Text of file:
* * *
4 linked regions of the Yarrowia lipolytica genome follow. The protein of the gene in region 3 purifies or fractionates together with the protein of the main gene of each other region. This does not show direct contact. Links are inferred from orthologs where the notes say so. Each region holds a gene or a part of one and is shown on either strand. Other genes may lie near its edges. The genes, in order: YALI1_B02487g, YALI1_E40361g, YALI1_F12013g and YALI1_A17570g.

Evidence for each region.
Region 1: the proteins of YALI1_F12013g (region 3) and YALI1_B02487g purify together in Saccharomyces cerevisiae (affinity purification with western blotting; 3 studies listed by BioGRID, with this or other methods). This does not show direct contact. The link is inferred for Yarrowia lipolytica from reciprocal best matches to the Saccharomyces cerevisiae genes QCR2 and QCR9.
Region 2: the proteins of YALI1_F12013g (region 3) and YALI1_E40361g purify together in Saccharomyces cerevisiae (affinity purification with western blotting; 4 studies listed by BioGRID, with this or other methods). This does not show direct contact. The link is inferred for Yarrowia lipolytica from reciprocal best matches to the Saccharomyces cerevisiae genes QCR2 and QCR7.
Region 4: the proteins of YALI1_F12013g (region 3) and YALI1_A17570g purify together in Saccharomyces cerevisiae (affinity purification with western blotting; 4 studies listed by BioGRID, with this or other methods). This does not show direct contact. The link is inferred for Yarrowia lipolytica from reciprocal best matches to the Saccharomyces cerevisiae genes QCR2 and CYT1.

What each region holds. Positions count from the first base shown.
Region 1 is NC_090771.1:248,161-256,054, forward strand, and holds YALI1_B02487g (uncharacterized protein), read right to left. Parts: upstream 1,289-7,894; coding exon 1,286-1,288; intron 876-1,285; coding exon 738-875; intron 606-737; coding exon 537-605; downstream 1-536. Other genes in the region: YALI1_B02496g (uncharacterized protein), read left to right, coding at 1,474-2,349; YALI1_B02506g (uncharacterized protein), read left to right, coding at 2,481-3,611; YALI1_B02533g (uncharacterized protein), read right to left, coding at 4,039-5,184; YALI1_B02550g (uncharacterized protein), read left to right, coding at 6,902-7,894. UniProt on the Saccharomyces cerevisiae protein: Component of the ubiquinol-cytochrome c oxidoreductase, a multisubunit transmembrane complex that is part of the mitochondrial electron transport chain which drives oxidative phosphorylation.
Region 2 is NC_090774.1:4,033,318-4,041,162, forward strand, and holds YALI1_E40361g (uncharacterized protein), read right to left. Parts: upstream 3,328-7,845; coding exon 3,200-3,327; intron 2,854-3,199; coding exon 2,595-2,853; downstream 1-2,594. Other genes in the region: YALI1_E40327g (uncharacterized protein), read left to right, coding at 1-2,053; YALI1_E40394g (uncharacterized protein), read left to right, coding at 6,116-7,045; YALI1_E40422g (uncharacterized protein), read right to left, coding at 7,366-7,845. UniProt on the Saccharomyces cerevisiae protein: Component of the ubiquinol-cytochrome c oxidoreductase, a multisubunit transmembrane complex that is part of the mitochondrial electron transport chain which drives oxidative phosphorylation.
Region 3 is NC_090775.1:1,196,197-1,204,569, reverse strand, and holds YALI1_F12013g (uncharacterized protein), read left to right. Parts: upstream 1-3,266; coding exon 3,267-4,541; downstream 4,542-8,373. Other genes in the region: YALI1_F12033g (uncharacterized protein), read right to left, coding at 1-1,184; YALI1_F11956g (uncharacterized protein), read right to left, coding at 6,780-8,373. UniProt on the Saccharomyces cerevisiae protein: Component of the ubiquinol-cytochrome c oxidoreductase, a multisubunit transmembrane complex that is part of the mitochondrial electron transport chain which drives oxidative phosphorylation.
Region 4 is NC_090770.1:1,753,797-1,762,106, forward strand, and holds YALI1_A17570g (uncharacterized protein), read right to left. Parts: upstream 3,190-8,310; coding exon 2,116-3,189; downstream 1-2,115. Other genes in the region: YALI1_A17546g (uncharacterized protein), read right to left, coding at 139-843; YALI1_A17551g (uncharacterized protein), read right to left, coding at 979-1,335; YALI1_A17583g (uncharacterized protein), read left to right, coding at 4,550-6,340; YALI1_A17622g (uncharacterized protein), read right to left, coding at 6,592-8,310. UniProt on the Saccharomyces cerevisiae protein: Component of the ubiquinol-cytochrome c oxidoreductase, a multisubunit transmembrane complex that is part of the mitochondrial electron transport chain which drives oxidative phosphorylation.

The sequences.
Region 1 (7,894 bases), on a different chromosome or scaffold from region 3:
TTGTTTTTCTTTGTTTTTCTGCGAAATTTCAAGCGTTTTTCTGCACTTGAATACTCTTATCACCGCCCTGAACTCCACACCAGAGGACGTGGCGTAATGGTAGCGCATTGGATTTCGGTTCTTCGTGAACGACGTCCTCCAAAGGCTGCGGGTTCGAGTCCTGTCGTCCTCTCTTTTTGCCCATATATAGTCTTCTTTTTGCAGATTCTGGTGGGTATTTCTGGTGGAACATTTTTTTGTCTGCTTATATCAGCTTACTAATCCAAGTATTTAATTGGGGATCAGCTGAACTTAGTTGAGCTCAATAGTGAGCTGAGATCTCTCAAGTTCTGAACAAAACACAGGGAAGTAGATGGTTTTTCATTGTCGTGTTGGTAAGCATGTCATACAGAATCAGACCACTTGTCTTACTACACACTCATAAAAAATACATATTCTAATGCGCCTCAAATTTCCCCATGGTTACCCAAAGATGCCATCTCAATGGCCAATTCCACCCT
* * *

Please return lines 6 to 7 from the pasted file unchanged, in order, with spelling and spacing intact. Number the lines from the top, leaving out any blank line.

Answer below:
What each region holds. Positions count from the first base shown.
Region 1 is NC_090771.1:248,161-256,054, forward strand, and holds YALI1_B02487g (uncharacterized protein), read right to left. Parts: upstream 1,289-7,894; coding exon 1,286-1,288; intron 876-1,285; coding exon 738-875; intron 606-737; coding exon 537-605; downstream 1-536. Other genes in the region: YALI1_B02496g (uncharacterized protein), read left to right, coding at 1,474-2,349; YALI1_B02506g (uncharacterized protein), read left to right, coding at 2,481-3,611; YALI1_B02533g (uncharacterized protein), read right to left, coding at 4,039-5,184; YALI1_B02550g (uncharacterized protein), read left to right, coding at 6,902-7,894. UniProt on the Saccharomyces cerevisiae protein: Component of the ubiquinol-cytochrome c oxidoreductase, a multisubunit transmembrane complex that is part of the mitochondrial electron transport chain which drives oxidative phosphorylation.